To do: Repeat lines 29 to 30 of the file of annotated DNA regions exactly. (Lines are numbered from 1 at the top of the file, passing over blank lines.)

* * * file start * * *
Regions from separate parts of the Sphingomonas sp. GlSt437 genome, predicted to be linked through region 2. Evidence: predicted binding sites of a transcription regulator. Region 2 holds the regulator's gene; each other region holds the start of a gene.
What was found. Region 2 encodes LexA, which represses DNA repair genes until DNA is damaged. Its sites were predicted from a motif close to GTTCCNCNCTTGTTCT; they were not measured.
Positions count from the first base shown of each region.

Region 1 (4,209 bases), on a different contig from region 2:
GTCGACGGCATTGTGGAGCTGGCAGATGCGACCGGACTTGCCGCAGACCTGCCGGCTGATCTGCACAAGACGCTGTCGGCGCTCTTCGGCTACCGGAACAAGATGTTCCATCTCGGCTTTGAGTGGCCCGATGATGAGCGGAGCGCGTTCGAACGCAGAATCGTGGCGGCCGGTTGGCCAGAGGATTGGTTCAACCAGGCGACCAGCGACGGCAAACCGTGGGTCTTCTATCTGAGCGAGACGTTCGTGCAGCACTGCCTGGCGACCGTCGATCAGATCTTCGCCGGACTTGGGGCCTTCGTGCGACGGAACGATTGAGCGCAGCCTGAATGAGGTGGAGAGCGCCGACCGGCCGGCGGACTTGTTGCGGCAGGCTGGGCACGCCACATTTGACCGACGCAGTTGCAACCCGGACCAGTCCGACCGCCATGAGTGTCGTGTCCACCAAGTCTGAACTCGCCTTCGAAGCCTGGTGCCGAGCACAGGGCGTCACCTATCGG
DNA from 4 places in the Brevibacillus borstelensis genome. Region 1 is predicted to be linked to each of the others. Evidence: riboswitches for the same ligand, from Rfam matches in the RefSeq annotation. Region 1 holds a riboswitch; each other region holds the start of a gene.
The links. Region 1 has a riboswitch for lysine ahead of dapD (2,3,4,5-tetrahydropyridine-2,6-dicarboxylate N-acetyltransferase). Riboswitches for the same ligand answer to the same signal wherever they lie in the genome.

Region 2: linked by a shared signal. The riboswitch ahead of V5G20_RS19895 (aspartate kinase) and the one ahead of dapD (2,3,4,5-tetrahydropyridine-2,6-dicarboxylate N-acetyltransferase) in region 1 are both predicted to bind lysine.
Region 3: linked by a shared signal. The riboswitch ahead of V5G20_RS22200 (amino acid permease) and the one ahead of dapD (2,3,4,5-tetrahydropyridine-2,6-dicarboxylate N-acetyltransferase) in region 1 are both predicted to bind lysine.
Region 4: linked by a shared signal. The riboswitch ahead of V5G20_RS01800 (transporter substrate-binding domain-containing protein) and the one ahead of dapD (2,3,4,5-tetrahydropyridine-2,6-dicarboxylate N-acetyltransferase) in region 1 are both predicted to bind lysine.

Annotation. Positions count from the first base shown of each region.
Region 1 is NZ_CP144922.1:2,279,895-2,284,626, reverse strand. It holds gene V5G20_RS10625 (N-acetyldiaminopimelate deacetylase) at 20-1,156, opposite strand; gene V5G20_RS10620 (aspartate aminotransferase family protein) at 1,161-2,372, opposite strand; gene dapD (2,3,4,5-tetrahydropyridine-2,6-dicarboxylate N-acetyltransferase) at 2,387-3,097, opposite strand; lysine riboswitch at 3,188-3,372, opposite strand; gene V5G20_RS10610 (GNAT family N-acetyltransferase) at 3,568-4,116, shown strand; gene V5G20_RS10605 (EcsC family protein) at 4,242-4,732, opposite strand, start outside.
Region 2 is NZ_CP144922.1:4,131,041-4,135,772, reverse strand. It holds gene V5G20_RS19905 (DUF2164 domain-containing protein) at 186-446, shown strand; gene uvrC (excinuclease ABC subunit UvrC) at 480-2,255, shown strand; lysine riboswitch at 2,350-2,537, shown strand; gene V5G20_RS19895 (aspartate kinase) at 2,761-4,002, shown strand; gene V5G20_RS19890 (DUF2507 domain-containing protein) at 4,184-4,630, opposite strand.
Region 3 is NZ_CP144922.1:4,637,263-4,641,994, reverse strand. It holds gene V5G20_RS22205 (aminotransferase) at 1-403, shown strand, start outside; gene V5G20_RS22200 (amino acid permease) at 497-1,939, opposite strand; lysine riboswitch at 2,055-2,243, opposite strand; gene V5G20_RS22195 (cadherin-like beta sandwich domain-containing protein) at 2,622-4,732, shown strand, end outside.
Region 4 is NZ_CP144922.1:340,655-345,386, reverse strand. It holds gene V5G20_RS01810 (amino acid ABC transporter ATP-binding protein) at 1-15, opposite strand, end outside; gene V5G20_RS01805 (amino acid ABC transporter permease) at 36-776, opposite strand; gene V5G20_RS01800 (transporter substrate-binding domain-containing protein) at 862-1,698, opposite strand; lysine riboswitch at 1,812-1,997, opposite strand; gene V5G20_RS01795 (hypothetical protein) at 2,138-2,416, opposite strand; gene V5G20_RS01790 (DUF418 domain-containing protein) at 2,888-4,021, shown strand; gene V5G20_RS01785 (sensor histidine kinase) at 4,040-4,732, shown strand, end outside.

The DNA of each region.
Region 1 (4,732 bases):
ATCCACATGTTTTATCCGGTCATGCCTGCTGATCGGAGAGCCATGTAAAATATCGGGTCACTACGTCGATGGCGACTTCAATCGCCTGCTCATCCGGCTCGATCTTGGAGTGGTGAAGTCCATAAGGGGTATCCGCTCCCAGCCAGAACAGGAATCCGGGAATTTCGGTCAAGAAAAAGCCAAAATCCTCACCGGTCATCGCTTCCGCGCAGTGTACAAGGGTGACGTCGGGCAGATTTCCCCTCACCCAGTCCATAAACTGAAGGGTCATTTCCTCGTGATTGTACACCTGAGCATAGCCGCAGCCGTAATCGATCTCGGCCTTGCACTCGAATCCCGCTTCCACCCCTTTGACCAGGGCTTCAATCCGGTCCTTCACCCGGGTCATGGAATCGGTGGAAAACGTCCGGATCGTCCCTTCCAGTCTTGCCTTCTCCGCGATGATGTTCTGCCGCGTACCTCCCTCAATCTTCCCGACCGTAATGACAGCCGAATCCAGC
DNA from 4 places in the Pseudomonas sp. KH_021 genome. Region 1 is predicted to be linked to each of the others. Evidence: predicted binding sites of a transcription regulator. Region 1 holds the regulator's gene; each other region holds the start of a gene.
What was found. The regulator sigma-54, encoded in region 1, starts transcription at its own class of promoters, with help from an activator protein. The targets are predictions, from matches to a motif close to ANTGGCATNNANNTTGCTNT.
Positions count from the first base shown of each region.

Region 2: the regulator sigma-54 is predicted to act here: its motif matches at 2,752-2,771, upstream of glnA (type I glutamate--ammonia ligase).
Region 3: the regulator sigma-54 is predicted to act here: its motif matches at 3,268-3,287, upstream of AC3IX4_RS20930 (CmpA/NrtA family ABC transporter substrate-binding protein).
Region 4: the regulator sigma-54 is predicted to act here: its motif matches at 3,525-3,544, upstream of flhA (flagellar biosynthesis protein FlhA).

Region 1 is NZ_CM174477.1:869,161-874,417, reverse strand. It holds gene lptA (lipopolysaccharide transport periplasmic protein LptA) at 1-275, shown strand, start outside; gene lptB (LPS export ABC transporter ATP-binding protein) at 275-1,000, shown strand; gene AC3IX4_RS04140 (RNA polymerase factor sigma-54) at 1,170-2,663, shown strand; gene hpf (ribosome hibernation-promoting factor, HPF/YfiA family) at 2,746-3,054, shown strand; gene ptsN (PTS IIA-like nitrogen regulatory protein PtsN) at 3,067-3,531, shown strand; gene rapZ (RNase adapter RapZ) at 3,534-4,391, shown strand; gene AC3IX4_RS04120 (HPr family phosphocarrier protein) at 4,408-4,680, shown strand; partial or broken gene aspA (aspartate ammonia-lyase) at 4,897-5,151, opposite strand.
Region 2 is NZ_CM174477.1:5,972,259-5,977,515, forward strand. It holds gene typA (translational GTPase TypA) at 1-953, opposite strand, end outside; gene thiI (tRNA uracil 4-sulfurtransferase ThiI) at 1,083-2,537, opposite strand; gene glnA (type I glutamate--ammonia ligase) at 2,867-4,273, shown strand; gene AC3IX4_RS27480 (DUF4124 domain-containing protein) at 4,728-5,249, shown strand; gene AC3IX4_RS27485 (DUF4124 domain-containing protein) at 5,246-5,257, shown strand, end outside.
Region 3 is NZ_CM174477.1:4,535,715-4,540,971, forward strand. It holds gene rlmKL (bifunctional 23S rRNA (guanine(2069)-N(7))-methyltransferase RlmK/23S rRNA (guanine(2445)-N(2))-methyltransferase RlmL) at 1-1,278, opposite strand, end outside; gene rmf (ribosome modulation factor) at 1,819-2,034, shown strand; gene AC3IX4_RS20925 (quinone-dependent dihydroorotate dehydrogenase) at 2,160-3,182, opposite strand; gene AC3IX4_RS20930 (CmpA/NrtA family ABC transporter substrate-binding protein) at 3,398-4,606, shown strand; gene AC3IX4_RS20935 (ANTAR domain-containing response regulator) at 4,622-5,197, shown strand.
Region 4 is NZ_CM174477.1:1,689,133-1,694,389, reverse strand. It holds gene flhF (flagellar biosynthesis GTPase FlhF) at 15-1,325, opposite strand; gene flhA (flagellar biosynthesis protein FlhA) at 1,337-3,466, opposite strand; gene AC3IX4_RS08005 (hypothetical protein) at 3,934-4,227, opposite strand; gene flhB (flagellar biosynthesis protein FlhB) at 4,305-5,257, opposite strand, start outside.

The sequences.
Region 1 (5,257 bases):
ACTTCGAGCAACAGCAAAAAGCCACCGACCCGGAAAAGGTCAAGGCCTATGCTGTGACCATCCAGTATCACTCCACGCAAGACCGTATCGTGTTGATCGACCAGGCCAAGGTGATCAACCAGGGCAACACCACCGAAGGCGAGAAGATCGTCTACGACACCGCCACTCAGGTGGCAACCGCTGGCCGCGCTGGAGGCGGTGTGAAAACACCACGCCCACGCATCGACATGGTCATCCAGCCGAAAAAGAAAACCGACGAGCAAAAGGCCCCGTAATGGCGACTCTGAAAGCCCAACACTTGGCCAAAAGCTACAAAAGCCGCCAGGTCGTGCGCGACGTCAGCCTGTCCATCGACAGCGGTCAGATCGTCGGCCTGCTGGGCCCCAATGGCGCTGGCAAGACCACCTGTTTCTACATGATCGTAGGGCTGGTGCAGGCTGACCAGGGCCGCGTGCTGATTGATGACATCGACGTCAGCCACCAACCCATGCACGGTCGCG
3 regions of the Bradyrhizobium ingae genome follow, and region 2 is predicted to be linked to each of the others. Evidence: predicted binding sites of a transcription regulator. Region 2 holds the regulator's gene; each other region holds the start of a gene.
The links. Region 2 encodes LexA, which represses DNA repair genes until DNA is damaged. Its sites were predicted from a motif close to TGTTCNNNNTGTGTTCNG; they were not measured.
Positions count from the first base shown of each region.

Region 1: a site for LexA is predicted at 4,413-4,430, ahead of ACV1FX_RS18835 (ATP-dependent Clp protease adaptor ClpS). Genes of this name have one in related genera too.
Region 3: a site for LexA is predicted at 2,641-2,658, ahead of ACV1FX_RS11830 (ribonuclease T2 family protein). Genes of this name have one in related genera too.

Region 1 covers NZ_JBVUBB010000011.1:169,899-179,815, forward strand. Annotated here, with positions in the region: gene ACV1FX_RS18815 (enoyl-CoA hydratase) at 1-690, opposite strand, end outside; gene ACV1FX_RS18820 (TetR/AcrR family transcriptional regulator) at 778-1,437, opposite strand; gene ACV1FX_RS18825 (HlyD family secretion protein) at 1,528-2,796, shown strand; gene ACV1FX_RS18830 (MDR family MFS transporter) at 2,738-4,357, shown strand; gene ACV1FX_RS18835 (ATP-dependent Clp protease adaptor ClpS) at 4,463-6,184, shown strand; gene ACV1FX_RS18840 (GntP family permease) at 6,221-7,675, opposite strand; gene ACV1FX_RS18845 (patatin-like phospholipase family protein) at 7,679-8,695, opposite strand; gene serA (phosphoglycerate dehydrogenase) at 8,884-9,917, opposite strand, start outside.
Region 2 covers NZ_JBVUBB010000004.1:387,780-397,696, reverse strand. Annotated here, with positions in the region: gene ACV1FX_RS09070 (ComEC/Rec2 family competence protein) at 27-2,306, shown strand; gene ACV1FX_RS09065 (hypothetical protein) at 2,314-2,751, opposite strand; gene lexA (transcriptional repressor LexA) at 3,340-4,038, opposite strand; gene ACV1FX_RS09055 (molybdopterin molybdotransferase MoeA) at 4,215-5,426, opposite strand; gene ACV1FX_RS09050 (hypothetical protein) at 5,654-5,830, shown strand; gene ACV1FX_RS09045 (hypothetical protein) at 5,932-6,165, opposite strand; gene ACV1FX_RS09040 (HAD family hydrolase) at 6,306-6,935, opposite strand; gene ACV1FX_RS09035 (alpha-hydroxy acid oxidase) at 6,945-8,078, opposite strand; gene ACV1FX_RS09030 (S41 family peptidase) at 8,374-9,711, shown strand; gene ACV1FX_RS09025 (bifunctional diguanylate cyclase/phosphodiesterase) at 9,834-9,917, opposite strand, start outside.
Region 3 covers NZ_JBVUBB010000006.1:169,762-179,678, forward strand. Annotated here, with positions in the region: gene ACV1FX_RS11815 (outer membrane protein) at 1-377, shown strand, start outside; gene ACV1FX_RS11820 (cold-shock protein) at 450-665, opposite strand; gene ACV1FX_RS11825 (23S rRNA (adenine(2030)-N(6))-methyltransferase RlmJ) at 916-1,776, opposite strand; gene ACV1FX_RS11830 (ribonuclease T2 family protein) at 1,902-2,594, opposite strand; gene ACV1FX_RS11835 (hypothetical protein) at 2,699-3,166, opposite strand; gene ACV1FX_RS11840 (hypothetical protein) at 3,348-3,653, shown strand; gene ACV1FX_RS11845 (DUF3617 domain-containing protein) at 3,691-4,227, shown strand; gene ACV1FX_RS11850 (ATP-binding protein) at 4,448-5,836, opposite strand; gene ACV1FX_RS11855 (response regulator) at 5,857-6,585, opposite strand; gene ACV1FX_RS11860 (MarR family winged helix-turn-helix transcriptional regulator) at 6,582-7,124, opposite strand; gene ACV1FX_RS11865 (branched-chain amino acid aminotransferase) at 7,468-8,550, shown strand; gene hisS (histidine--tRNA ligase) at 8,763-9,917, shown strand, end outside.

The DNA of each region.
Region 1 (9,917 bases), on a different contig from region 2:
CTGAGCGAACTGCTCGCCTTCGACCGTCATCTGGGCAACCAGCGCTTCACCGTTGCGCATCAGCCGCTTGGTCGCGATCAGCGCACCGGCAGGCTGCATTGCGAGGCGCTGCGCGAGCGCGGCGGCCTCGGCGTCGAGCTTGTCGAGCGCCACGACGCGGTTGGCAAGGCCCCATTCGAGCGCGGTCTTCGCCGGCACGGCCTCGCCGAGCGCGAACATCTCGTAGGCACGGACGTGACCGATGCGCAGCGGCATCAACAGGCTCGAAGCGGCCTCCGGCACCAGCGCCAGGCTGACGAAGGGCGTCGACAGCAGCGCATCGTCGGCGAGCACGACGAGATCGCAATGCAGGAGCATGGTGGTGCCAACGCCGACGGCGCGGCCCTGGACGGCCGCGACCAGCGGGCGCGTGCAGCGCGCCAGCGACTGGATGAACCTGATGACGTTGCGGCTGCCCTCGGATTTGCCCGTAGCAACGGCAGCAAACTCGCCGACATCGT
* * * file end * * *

The sequences.
Region 1 (5,257 bases):